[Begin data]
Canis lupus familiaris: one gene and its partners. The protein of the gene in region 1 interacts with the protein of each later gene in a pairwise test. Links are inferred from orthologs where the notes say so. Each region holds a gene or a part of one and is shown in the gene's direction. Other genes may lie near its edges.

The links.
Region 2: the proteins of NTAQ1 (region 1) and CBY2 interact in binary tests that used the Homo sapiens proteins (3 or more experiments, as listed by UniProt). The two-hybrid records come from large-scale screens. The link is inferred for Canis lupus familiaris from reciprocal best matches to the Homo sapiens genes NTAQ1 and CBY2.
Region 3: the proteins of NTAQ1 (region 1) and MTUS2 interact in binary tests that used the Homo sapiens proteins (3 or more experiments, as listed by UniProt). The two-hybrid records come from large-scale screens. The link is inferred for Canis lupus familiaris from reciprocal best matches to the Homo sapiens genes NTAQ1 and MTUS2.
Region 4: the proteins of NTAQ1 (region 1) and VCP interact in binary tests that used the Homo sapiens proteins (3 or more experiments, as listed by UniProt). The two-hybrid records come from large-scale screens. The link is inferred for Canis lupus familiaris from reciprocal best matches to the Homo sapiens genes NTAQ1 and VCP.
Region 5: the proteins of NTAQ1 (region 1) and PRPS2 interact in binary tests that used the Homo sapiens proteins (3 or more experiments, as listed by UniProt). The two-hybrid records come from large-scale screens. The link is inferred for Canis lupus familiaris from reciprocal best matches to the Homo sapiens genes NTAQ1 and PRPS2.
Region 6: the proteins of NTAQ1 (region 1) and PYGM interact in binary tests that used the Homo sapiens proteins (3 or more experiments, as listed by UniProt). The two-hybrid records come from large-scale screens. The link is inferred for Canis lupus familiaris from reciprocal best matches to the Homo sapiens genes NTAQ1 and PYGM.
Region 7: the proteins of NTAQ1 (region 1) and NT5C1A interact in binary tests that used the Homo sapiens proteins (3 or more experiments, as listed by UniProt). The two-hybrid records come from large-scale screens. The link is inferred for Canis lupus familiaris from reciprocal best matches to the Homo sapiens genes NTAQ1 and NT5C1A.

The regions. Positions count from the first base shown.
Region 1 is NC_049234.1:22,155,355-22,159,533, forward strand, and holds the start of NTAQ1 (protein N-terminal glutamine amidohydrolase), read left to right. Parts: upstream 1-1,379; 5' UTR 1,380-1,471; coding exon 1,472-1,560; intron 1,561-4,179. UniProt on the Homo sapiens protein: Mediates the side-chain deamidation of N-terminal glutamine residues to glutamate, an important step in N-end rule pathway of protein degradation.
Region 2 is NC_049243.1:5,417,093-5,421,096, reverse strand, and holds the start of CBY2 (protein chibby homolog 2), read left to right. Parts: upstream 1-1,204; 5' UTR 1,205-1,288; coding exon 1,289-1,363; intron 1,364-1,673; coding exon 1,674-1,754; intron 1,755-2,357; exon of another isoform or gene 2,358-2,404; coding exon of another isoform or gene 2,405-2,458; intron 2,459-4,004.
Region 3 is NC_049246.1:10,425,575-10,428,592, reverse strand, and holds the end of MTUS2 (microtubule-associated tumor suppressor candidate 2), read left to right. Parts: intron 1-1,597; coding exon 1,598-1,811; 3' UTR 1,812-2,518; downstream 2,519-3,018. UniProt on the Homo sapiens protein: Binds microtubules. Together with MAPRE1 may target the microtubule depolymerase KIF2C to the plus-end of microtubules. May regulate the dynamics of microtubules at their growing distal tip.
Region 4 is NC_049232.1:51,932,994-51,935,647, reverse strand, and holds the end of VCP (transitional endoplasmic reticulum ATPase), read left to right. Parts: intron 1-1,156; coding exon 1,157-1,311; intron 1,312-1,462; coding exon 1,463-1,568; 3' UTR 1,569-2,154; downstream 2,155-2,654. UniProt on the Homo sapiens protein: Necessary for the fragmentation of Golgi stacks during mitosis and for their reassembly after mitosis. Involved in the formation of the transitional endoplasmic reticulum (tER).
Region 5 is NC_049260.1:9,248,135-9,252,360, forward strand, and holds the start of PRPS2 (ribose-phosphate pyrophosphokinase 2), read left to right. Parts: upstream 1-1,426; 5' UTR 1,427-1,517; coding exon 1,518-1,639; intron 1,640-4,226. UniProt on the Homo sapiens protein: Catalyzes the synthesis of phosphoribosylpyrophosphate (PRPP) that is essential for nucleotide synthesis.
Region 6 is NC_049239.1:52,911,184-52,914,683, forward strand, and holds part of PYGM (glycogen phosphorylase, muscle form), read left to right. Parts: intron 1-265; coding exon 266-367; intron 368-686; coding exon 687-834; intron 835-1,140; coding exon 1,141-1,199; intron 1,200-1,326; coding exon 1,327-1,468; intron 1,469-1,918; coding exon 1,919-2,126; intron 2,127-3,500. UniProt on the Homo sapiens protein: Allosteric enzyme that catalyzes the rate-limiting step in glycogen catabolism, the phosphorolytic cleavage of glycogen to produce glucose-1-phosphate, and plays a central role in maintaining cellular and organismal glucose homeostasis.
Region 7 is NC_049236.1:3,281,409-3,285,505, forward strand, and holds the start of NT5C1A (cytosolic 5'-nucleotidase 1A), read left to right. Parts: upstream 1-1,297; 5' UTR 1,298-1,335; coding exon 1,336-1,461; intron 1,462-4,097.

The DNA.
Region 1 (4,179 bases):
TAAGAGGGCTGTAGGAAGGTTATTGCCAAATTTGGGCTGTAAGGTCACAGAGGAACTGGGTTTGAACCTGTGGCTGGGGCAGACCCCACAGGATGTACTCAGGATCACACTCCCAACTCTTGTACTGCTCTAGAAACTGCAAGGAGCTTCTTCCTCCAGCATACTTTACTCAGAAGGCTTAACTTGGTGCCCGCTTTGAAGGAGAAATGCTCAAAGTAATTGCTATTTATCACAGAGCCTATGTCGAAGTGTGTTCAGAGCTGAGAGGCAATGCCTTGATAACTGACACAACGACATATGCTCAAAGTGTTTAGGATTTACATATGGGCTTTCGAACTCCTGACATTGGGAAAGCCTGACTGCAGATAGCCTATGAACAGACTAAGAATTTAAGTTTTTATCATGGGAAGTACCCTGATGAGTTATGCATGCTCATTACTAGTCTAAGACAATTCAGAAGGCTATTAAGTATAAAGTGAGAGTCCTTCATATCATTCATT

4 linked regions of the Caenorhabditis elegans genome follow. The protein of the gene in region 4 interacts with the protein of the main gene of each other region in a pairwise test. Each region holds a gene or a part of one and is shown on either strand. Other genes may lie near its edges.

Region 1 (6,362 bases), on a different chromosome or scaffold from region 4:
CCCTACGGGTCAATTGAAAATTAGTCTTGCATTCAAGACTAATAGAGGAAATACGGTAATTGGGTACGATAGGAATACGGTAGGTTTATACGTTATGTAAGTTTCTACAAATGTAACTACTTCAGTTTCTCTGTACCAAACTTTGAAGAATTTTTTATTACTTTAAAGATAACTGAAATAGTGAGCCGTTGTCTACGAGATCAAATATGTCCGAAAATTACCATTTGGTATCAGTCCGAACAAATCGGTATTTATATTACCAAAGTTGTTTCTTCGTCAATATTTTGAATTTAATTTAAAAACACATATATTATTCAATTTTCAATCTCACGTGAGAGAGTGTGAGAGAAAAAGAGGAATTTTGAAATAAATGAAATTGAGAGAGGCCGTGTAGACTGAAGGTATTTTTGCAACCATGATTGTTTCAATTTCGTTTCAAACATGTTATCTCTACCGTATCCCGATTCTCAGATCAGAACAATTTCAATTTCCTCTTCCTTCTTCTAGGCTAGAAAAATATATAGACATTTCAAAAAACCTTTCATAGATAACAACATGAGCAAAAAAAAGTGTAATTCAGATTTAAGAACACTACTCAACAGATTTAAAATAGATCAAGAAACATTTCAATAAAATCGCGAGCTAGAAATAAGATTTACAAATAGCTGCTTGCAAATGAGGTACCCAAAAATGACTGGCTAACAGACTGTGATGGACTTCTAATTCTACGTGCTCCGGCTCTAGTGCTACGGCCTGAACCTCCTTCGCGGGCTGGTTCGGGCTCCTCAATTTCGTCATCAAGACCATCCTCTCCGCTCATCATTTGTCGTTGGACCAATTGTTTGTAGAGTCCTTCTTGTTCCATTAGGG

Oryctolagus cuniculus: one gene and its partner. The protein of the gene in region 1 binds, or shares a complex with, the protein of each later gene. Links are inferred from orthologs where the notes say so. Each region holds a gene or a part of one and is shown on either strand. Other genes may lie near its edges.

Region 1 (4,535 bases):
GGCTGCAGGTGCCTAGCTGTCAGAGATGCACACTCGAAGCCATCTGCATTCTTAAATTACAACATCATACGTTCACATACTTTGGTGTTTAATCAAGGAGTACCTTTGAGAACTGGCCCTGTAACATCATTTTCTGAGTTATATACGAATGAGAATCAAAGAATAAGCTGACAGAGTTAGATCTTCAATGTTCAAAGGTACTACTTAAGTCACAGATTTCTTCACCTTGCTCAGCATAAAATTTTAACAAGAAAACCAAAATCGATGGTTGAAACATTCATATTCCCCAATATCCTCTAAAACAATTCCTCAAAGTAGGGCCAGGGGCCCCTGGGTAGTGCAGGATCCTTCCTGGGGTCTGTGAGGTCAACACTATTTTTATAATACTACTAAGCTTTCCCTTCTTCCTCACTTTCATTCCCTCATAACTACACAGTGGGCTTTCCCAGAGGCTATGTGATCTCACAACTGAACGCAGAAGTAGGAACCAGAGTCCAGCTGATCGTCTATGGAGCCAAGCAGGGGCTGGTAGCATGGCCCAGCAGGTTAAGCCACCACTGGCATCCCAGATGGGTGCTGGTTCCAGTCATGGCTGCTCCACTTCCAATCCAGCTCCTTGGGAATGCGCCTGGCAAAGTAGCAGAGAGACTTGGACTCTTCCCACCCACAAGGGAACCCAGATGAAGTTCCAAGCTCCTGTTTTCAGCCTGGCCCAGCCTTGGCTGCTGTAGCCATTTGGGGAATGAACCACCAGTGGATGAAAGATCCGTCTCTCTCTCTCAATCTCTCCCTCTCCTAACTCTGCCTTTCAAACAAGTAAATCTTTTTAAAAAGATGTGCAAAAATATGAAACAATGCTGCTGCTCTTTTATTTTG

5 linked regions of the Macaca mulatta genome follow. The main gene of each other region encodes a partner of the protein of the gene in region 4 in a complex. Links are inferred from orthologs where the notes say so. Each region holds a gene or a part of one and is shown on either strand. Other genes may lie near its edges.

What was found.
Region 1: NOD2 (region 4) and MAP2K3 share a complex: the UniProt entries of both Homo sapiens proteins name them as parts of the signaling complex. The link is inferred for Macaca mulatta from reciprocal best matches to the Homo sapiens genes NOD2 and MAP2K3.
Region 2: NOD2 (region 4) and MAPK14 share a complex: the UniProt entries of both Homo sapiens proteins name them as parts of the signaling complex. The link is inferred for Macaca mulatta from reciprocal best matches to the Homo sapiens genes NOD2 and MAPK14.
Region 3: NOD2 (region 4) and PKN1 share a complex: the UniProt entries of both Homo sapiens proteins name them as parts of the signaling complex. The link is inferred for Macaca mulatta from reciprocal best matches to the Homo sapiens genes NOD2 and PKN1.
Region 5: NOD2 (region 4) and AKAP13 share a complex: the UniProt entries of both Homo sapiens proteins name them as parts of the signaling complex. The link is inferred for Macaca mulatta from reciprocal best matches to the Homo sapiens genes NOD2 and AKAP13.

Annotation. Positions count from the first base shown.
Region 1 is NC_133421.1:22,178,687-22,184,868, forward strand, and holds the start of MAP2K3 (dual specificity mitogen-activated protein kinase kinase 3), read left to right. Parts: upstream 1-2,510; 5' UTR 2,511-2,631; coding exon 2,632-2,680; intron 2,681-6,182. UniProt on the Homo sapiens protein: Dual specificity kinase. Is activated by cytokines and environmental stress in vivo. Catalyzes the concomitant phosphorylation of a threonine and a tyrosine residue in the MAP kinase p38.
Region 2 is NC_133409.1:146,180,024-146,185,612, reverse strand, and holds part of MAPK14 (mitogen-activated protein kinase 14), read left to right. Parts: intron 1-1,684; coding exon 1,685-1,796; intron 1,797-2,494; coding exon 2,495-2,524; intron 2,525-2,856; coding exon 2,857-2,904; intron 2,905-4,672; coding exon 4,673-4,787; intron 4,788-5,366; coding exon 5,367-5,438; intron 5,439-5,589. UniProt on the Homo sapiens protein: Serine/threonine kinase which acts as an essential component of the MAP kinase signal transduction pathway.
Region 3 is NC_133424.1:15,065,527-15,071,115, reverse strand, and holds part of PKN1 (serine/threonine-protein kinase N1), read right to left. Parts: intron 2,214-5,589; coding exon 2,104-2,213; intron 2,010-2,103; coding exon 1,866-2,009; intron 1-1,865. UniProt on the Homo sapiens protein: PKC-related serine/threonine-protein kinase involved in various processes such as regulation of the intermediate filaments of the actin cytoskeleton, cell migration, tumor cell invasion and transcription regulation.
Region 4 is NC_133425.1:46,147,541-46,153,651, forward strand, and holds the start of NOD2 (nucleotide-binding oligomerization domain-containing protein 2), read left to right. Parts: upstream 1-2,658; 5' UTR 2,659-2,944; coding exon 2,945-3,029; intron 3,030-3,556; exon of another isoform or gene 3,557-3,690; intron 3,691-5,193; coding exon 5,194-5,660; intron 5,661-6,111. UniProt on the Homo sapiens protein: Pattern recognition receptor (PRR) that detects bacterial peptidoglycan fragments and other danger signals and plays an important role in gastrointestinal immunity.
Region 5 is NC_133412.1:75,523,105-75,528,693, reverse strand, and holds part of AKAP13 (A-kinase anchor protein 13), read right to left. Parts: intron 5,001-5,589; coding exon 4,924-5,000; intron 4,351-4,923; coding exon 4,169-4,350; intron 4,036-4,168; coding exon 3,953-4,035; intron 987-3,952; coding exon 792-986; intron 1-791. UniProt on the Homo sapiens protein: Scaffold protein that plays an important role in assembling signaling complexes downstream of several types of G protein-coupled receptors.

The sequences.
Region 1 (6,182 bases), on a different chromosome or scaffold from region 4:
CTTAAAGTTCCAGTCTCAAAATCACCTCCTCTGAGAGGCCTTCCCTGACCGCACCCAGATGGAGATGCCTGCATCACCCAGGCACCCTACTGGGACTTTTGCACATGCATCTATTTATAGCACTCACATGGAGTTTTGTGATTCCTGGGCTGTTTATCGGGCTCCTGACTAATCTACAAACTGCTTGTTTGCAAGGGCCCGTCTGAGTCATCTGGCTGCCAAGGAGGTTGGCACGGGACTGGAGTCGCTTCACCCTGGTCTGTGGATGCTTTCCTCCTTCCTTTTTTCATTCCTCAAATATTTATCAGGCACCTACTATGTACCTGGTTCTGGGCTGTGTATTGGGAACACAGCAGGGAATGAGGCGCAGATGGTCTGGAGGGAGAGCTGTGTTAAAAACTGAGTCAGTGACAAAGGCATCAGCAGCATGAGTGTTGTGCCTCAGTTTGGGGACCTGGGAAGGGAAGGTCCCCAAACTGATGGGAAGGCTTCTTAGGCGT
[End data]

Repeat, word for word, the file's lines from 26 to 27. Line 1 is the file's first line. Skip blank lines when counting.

5 linked regions of the Macaca mulatta genome follow. The main gene of each other region encodes a partner of the protein of the gene in region 4 in a complex. Links are inferred from orthologs where the notes say so. Each region holds a gene or a part of one and is shown on either strand. Other genes may lie near its edges.

What was found.